Electric cars are about to go mainstream in Europe, and 2020/2021 is likely to be a tipping point for the market. Until recently, the EV market was limited to a niche of early adopters but tomorrow’s landscape will be very different as EVs enter a new phase and near the mass market. This report (downloadable below) shows where the future electric cars and batteries will be produced in Europe, and analyses the expected production trends, and whether or not these are enough to meet the EU demand up until 2025.
The EU has adopted legislation, known as Horizon Europe, to shape EU Research & Innovation (R&I) spending for the 2021-2027 period. With a proposed budget of almost €100 bn, the programme aims to stimulate technological innovation and help the EU decarbonise. In this paper T&E argues that it should be subject to a clear prioritisation of clean transport technologies in order to put the transport sector on a strategic pathway towards net-zero greenhouse gas (GHG) emissions by 2050 at the latest.
Reducing CO2 emissions from all new cars and accelerating the uptake of zero emission models is essential to prevent a climate emergency. This is not a silver bullet - local and national policies need to reduce car ownership and use and promote active travel and shared mobility, which are also important. The EU car CO2 law setting a 95 g/km target for 2020/21 agreed a decade ago was intended to achieve a step change in car emissions crucial to decarbonising transport. But just 16 months before the target comes into force carmakers are less than halfway towards their goals. This report examines why progress has been so slow and shows targets should still be met if companies invest to deliver the planned production goals for electric vehicles (both zero emission and plug-in hybrid models) and to make conventional cars more efficient.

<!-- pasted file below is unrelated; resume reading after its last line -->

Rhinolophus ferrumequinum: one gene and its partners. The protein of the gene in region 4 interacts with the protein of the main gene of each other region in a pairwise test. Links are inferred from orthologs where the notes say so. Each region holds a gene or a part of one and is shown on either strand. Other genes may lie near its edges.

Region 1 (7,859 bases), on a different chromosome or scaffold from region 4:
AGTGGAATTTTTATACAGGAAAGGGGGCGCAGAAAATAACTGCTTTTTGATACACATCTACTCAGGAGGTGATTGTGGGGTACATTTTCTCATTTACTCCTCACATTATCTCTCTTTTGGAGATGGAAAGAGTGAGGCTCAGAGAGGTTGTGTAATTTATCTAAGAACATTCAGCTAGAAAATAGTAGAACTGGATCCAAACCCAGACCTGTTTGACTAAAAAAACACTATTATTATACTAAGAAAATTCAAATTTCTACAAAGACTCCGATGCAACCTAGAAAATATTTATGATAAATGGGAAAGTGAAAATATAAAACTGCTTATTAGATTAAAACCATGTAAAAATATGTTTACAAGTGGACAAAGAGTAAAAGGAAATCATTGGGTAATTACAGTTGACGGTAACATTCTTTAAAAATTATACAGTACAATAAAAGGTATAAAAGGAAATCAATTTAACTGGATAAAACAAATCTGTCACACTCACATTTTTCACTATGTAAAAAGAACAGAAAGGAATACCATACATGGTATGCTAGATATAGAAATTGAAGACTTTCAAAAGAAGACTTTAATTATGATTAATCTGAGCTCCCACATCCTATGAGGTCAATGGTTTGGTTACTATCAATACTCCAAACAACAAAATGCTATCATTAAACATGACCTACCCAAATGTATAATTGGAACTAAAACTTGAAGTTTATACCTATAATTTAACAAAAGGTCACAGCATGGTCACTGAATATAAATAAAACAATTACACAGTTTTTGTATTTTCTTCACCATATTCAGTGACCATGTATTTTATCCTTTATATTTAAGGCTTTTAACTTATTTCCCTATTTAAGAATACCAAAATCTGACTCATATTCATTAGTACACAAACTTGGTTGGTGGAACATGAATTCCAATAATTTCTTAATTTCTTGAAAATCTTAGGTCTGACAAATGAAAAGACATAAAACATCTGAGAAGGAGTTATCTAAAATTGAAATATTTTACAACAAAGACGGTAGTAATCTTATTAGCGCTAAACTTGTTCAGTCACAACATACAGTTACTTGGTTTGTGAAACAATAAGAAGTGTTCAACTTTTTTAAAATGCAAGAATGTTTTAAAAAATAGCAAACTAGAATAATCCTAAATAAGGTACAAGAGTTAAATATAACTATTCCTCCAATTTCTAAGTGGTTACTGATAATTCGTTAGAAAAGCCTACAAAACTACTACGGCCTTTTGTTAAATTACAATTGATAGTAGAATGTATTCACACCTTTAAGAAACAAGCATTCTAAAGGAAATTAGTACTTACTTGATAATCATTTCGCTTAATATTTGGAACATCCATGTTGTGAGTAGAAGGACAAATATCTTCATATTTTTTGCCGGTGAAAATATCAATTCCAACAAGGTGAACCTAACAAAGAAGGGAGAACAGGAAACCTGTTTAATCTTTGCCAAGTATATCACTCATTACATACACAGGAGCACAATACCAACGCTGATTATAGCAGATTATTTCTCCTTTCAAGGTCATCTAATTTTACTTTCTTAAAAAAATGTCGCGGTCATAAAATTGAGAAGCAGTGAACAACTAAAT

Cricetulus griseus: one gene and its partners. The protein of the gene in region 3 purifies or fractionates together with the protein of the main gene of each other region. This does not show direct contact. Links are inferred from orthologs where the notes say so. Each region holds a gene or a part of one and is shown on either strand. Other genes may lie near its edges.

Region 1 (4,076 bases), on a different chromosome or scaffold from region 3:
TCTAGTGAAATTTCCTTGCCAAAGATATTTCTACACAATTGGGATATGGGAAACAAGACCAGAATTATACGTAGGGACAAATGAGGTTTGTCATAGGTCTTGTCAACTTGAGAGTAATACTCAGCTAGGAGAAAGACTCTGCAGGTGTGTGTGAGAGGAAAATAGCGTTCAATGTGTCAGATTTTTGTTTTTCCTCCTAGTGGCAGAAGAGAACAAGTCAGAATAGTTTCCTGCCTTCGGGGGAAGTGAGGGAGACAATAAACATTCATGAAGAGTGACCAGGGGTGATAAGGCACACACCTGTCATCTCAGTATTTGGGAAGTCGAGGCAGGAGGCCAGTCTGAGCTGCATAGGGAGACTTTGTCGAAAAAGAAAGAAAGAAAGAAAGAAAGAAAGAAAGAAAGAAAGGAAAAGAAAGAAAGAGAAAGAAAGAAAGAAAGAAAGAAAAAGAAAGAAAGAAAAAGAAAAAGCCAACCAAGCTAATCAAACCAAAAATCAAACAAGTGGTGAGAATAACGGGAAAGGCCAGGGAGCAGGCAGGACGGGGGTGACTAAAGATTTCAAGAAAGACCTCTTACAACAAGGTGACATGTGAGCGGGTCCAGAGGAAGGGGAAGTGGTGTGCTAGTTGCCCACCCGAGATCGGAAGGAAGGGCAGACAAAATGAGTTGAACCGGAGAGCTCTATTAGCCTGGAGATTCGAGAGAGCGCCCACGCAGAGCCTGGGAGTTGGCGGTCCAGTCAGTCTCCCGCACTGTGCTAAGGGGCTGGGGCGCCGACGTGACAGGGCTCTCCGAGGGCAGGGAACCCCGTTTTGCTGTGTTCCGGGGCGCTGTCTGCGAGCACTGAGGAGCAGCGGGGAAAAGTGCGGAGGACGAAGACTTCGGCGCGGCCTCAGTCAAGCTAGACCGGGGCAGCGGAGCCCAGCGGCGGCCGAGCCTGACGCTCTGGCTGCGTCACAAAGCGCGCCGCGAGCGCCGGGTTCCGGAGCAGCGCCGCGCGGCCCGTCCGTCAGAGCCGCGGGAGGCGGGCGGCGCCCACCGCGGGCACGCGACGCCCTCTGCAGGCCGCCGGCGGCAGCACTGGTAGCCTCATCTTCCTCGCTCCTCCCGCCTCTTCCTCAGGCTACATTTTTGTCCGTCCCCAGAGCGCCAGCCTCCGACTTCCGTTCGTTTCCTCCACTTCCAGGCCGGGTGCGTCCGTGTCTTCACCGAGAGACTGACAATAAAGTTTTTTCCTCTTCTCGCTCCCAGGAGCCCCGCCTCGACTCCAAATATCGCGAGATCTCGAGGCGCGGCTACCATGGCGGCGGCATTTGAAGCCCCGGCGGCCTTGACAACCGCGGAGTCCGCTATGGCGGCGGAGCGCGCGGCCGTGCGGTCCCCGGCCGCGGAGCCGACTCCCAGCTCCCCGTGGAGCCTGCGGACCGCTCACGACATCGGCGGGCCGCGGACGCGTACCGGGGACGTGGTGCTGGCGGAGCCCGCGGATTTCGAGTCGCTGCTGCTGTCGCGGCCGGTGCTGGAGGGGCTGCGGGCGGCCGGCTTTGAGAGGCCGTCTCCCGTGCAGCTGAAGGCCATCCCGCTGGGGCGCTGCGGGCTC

In reaction to the looming air pollution crisis and the Dieselgate scandal, cities across Europe have introduced or tightened Low-Emission Zones (LEZ). More than 250 EU cities have already taken such measures. This briefing reviews the evidence available on the justification and effectiveness of LEZ and recommends the way forward.
A number of truck manufacturers claim that trucks running on gas deliver strong air quality and greenhouse gas benefits compared to diesel. On-road tests commissioned by the Dutch government were performed by TNO, an independent research organisation, to compare emissions from diesel and liquefied natural gas (LNG) trucks. This paper outlines how the on-road data shows that many of the truckmakers’ claims are false. It also outlines how most EU governments are encouraging the uptake of polluting LNG trucks with extremely low tax rates on fossil gas for transport.
The report is available to download in English, German, French, Italian, Spanish and Polish.
Also: read our briefing, Do gas trucks reduce emissions? Your questions answered, where T&E responds to claims made by gas lobby groups.